A dark spot of Potsdam history
There are hidden, secret and dark places in locations you would never expect. Especially when they are so close to other, totally wonderful, sites. One of these places is the forbidden city near the Neue Garten park in the city of Potsdam, home to the Mamorpalais (Marble Palace) as well as to beautiful Cecilienhof Palace. The latter is a favourite with tourists and you’ll always find plenty strolling around in the sunshine.
Only a stone’s throw away, the Soviet administration built a secret city, military city No. 7, right at the end of WW II in August 1945. It was a truly forbidden city because no one was allowed to enter, with the exception of certain officers and soldiers of the Soviet army. The headquarters of the KGB (the Soviet secret service) in Germany and the counter intelligence unit of the KGB where located here. The area, totalling 16 hectares (approximately 40 acres) and comprised of 100 confiscated Potsdam villas, was protected by 12 watchtowers, a several meters high concrete wall and 350 well trained Soviet soldiers, to ensure that every secret was kept inside.
Hard to believe, but within this secret, dark place there was yet another, even more sombre place:
This was the KGB prison, today called prison in Leistikow Straße. In this prison, many people of different nationalities where incarcerated, abused and even sentenced to death. There were inmates from all social classes and age groups. The youngest prisoner was only 12 years old. The reasons for their arrests were as varied as the backgrounds of the prisoners. In the early years a lot people were tortured to force confessions that were then used to convict them.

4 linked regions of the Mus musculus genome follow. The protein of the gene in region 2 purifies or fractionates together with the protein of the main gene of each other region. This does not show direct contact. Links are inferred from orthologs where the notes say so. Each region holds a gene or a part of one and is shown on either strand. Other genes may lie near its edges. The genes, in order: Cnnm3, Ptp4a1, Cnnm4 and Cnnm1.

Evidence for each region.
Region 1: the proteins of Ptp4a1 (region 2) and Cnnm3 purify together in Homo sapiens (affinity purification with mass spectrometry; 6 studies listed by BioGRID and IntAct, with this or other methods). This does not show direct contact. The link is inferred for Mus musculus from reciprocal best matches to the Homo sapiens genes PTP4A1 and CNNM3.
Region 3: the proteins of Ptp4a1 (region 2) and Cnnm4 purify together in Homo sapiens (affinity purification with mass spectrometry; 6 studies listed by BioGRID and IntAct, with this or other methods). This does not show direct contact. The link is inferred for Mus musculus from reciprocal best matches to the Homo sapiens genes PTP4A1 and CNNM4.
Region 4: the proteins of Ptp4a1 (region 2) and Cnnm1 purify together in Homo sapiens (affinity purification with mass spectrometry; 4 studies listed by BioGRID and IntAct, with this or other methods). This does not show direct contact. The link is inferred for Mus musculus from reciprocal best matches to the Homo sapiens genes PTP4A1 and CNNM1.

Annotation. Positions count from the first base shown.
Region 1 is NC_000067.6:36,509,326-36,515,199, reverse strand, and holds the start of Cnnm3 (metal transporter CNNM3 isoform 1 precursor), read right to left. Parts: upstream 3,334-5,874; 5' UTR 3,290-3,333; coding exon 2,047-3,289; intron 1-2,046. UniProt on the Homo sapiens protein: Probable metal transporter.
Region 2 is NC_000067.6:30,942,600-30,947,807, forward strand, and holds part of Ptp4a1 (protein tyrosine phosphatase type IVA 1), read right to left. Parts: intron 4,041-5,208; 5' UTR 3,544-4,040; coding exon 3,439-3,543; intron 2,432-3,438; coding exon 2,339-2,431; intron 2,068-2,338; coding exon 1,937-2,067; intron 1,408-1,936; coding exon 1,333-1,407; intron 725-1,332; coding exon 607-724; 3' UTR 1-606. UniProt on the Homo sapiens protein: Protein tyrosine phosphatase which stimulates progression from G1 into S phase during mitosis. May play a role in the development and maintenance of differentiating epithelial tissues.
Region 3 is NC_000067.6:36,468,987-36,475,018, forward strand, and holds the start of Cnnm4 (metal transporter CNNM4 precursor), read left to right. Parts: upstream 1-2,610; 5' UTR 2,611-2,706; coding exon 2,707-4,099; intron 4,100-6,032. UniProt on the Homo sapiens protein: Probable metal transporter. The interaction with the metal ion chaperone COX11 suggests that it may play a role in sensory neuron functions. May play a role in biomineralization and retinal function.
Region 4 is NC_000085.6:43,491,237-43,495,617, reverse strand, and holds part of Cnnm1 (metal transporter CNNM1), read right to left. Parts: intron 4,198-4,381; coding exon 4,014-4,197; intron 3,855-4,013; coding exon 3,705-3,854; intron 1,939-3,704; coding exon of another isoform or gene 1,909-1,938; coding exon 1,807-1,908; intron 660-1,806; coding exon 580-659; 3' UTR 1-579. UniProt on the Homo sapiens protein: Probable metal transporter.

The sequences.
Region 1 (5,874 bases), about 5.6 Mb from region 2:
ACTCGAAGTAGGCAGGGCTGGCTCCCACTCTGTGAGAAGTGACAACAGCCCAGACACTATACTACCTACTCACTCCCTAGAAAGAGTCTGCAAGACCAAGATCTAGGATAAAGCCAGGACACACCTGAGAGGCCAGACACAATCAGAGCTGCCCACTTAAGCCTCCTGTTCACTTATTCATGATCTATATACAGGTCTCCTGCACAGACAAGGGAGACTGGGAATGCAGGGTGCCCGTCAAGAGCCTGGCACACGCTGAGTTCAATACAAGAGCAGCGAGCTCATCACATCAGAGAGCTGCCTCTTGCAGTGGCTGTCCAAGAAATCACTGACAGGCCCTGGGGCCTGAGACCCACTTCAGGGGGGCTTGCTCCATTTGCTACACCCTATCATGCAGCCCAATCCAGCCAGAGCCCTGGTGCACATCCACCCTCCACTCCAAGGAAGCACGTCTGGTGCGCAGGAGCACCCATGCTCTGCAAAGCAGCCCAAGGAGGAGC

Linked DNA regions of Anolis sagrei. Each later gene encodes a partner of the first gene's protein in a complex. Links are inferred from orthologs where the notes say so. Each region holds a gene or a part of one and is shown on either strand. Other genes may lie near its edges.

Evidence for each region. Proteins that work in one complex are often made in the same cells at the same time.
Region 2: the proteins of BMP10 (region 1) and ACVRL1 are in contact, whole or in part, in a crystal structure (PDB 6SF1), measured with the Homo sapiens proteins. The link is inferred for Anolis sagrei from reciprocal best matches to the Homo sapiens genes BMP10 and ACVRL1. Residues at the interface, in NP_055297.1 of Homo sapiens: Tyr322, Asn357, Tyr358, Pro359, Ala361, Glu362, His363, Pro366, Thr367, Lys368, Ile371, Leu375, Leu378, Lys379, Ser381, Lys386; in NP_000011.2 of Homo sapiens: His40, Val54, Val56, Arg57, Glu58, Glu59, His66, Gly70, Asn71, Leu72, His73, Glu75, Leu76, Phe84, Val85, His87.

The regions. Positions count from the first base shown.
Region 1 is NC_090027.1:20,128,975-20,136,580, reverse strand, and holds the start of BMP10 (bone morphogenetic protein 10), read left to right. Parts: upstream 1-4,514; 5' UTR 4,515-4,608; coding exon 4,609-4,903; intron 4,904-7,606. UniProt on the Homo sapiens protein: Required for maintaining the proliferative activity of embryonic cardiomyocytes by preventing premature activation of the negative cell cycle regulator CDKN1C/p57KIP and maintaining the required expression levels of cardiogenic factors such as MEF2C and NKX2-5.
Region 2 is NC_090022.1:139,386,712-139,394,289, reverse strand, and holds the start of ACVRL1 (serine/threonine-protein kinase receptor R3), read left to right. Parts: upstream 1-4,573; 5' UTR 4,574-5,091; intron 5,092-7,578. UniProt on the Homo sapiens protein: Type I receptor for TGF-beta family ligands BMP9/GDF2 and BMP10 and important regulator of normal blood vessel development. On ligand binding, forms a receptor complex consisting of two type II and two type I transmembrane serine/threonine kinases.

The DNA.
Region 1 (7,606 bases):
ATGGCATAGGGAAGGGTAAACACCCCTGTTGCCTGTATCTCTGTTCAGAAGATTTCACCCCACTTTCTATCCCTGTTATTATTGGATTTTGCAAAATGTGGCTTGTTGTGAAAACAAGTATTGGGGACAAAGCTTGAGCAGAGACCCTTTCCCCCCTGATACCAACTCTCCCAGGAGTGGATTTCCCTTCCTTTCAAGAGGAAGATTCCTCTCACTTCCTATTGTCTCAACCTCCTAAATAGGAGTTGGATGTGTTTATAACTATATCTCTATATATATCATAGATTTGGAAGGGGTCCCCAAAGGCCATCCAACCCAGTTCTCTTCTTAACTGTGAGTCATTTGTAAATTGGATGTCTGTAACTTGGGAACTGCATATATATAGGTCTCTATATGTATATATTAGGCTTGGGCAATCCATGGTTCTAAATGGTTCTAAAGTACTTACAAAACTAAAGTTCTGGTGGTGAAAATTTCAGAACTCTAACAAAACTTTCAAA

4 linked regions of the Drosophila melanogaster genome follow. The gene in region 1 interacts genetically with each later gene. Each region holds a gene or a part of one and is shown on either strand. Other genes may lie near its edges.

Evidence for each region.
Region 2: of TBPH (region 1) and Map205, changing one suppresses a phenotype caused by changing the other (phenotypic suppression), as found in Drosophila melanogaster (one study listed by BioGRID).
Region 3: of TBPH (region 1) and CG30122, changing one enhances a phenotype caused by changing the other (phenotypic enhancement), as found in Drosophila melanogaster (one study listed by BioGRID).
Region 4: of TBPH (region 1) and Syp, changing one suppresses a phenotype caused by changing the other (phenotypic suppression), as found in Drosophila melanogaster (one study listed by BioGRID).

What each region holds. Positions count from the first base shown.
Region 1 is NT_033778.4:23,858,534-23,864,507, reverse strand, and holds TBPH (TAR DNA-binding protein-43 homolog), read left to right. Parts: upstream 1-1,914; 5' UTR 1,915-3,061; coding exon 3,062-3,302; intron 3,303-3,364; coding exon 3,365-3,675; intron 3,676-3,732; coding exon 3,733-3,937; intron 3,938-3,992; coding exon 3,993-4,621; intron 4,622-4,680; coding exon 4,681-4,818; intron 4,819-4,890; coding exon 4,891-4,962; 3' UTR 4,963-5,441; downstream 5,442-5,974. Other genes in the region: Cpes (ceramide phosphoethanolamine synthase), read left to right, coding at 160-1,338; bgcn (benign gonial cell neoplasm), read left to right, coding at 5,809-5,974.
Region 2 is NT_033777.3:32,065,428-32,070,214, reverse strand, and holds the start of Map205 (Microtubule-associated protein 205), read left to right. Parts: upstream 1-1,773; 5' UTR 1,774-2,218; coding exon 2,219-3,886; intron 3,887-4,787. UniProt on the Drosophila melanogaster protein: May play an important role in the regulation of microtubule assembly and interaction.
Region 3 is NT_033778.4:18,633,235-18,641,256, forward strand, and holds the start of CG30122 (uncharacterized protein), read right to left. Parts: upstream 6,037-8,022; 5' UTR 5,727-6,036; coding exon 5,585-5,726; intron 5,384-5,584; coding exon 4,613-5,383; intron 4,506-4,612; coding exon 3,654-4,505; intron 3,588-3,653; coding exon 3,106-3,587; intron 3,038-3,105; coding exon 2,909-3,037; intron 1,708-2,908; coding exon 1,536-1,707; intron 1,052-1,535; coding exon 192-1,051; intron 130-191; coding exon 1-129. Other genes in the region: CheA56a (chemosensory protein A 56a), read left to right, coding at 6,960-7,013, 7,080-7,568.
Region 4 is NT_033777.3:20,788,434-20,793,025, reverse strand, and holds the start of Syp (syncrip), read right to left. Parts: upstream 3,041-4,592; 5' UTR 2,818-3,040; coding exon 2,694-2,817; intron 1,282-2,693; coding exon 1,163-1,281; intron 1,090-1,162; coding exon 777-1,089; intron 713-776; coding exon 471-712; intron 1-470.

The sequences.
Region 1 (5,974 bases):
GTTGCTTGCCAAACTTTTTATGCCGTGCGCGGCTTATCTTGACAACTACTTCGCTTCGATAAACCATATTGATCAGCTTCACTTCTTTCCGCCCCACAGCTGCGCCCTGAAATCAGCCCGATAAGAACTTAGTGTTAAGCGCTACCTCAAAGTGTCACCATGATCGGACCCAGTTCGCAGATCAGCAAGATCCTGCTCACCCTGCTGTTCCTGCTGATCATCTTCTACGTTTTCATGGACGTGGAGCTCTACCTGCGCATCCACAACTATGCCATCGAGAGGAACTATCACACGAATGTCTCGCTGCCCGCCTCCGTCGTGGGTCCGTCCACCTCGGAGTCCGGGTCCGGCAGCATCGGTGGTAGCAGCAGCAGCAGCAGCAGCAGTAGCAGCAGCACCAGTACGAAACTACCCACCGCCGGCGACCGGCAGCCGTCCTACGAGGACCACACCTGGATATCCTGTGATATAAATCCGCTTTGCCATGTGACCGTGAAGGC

In the early stages the arrested were accused of complicity in National Socialist crimes. From 1946 onward a large part of the arrested were accused of espionage. This was an often used accusation to criminalise people who were opposed to the Soviet or East German regime and to quell any political dissent.
The punishments were drastic. The most lenient sentence was a 10-year term in a Gulag camp in the Soviet Union. But some faced 15 to 20 years in a Gulag camp or even the death penalty. Around 80 prisoners were executed in Potsdam or in Moscow. The exact locations of these executions are not known.
Fortunately, the prison was closed 1991 and the properties of the secret city were handed over to their rightful owners in 1994, when the last Soviet troops left Germany. The prison itself has been turned into a documentation site where you still get the chills of that time.
If you are interested, on our private tours to Potsdam we can show you places off the beaten path like this, together with the beauty of the famous palaces and parks.
Written by our guide
Pictures: Oliver Brunner